Who owns your computer, and more importantly, can you trust it?

Operating systems and software manage the usability of machines by Andrea Monti – Originally published in Italian by Infosec.News

Adobe announces the end of Flash Player and that it will block content based on this standard, which is considered inherently unsafe and the subject of constant security updates.

It is a subject for another article to investigate why it was possible to allow such software (and those of other manufacturers) to burden and weaken computers around the world . For the time being, we are interested in the relationship between obsolescence management, licensing, the ‘ownership’ of a computer (or a smartphone or a tablet, or – when the IoT will, unfortunately, become a reality – any household appliance).

In short: buying a computer does not mean becoming its owner, because its usability depends on the strategies of operating systems and software’s producers to keep it running. The subject is certainly not new (Richard Stallman wrote about it at the dawn of free software), but today it has reached worrying dimensions.

There is no need to be a techie to wonder how many of the ‘innovations’ made to software and operating systems that have put correctly working computers out of business are such, and how many, instead, are just a way to dope a market that would otherwise be less substantial. Moreover, I also wonder why, even though I have paid up to the last penny for dozens of user licences for the software I use, it is no longer possible to install them because the manufacturers have disabled remote activation and do not provide an alternative possibility.

Out of curiosity, I tried installing Windows 2000, Lotus WordPro and Corel Wordperfect Law Office Suite 2000 in a virtual machine and using it in the daily practice. I was able to work without problems in the vast majority of cases, except for those requiring ‘modern’ formats or browsers with advanced features. Similarly, if I had not had a backup of the operating system, I would have had to throw away a couple of old, but still perfectly fit for purpose iPads. I had to throw away a laptop that was only a couple of years old because there was no way I could get a quote from Asus to replace the motherboard.

Why do I need a machine with a weightlifter power if I have to lift a feather or so? Why can’t I use an object that I paid for (and that is mine) ‘only’ because whoever is in charge of the operating system has decided that I cannot? Why am I not entitled to a fair price repair of an object still in the middle of its life cycle?

What about security?, the disinterested modernist at all costs might ask, using old software exposes you to untold dangers!. Yes, because using the latest applications and hardware guarantees no problems, as demonstrated by the list of vulnerabilities that grows ‘terrifyingly’ every day. Besides, how many people feel safe knowing that their computer is continuously analysed by ‘telemetry’, ‘performance reports’, ‘auto update’ and so on? Moreover, how many realise the importance, for security purposes, of only going online when you need to? I understand that this last option seems incomprehensible to those who were born with flat Internet accesses. In the early days of the Net, however, when a connection cost a kidney, the standard operating procedure was to work with the modem switched off, prepare everything in advance, connect for the bare minimum and switch everything off. Economy and security. Is it so essential to be always on?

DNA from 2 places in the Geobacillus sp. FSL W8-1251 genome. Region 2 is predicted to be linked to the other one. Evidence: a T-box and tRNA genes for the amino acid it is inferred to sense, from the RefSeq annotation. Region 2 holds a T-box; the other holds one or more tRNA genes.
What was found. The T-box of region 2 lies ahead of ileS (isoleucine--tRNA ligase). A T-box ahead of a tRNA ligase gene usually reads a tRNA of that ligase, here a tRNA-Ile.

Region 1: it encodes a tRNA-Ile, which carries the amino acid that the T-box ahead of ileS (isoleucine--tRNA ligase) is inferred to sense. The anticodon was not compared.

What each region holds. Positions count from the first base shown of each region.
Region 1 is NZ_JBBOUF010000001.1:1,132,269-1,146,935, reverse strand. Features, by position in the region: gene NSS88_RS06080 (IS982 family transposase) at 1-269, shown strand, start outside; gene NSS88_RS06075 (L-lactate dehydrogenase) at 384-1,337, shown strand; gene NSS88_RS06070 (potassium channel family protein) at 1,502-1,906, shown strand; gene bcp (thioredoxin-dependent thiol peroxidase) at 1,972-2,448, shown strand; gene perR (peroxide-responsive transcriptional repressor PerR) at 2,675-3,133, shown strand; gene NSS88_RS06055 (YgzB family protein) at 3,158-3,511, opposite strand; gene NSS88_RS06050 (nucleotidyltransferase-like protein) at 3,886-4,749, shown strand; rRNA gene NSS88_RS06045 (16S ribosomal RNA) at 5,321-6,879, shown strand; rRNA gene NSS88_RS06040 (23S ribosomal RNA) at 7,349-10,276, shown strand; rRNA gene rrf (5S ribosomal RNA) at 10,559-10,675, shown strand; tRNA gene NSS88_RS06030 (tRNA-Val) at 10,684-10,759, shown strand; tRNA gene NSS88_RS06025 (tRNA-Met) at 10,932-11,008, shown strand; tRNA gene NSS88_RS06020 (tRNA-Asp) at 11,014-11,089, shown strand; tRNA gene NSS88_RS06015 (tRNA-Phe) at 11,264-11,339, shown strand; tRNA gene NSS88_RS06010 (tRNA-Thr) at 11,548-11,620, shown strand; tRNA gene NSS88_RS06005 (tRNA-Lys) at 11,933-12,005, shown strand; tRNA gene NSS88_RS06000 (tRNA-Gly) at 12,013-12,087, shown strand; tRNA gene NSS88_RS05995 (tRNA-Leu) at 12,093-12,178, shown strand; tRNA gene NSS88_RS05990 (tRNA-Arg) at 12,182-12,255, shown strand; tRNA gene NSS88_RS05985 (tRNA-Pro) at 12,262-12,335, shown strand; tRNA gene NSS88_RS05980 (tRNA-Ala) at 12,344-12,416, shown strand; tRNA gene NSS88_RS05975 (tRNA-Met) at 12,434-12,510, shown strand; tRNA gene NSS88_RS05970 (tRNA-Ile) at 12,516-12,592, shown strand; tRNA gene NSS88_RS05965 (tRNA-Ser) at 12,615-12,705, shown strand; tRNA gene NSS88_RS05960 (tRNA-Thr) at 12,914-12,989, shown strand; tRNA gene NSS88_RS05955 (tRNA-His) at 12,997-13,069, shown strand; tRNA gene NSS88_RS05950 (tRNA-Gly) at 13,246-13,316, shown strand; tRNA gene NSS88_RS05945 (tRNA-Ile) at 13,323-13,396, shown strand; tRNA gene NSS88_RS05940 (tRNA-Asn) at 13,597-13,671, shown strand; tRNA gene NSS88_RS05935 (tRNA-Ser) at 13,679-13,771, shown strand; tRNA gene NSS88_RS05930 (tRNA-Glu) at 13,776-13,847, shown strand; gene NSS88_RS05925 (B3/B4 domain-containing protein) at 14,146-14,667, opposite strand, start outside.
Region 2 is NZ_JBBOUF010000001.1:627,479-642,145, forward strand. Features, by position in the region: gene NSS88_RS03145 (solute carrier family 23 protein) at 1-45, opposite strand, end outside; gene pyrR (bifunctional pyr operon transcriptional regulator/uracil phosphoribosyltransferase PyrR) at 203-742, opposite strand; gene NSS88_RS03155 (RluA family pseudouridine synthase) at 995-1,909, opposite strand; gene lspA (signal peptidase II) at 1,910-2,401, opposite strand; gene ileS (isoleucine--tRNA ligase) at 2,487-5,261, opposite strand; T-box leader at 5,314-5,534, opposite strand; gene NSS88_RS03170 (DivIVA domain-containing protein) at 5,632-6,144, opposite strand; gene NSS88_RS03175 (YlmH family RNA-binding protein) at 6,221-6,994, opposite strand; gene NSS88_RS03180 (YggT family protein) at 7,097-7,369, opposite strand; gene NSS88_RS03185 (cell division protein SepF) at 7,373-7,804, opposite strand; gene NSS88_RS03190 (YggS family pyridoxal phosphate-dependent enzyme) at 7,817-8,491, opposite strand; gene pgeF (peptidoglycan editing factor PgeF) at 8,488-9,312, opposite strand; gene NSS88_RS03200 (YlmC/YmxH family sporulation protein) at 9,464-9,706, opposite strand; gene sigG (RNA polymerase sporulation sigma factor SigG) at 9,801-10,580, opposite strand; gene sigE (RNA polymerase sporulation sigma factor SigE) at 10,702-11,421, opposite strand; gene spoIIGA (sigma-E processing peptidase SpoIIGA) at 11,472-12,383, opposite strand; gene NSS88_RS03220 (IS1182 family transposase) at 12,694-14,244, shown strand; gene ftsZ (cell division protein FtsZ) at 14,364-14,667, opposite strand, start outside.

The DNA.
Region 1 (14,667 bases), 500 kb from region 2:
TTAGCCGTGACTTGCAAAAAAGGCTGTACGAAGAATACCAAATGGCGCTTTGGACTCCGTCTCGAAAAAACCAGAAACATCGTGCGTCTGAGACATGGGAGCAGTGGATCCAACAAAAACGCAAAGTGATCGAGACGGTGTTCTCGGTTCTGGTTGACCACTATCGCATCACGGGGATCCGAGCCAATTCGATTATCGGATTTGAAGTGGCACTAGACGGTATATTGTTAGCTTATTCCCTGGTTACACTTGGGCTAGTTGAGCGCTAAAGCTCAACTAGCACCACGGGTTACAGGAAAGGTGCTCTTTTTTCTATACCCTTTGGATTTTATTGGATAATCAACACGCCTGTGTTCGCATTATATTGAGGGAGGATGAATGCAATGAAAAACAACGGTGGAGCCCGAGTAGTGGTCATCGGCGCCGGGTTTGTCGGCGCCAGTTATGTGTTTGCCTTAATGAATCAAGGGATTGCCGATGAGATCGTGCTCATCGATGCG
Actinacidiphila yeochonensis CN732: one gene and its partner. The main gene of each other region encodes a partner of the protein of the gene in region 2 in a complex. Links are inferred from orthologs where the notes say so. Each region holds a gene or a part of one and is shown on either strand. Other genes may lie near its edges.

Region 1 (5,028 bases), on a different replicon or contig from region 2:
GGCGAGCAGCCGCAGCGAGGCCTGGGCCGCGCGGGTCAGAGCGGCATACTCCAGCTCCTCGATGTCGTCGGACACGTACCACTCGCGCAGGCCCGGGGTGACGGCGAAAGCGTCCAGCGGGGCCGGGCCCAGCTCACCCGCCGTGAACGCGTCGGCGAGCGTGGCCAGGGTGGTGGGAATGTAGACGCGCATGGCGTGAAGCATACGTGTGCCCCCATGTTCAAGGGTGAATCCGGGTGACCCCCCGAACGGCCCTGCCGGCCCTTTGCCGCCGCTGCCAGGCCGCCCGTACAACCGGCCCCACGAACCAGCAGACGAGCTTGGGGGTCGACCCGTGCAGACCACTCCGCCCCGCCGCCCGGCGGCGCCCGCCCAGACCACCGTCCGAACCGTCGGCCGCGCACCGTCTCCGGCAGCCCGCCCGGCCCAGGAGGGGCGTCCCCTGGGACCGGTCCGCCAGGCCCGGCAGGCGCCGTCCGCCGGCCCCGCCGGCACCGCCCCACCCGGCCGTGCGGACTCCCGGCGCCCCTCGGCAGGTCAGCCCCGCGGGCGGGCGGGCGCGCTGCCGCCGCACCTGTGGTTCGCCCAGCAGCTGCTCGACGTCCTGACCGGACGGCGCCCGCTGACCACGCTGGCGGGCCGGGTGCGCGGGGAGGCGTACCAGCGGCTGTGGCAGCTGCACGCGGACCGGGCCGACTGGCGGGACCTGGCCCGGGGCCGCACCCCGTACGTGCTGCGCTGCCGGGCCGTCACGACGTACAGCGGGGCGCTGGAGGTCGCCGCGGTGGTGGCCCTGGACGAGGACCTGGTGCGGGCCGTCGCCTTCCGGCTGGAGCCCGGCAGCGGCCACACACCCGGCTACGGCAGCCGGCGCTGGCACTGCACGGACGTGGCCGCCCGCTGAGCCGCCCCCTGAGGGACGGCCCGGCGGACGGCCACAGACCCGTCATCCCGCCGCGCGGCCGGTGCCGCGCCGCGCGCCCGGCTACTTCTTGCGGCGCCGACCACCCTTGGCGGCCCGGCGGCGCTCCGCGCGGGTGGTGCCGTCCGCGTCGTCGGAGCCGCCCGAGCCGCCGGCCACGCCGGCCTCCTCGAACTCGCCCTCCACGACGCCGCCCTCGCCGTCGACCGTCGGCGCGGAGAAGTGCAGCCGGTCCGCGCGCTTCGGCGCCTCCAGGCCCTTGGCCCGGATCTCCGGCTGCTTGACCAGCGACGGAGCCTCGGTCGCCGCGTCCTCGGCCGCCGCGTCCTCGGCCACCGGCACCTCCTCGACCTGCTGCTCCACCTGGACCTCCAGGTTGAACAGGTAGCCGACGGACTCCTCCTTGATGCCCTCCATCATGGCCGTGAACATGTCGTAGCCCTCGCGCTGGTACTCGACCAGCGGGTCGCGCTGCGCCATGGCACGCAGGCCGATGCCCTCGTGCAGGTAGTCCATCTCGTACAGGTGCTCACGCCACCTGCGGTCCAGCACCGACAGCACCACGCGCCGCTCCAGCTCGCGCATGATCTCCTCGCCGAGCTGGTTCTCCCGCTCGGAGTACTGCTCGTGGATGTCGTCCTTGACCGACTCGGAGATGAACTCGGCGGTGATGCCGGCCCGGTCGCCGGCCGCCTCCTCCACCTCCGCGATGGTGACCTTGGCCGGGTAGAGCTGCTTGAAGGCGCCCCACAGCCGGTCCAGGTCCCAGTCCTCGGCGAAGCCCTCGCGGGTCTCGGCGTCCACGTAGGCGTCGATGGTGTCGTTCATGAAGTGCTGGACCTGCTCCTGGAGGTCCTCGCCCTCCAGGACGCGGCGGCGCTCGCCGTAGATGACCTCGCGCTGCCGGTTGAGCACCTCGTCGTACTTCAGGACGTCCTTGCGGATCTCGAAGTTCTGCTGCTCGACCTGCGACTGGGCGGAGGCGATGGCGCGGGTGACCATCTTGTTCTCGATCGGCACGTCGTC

“But in the end,’ the modernist might insist, ‘what do you need obsolete hardware for? Buy it back and stop living in the past!” I could hardly be enrolled in the Luddite or Technological Pauperism parties. However, I realise that the availability of technology does not mean having to use it at all costs, uncritically and without any real awareness of its limitations.

Moreover, it is hard to understand why, in the name of modernism at all costs, a substantial part of the family, professional, and corporate budget should be allocated to updating hardware and software to meet vendors’ needs rather than those of users.

Among the many laws and bills that, often inappropriately, would be enacted to ‘regulate the network’, two would be of the utmost importance. The first should impose standard formats and drivers, prohibiting ‘incompatibility by design’, which forces us to throw objects that are still perfectly suitable for the purpose into the bin (the real one, not the desktop one). The second should establish the automatic liability of software houses for putting vulnerable or inefficient products on the market, with a penalty to be demanded immediately, upon becoming aware of the vulnerability, subject to restitution of the sum after the appropriate checks.

However, since the Parliament will never pass such laws, the only short-term option is to use free software. They may not be any more secure than their proprietary equivalents, but at least they leave the computer in the hands of those who paid for it.

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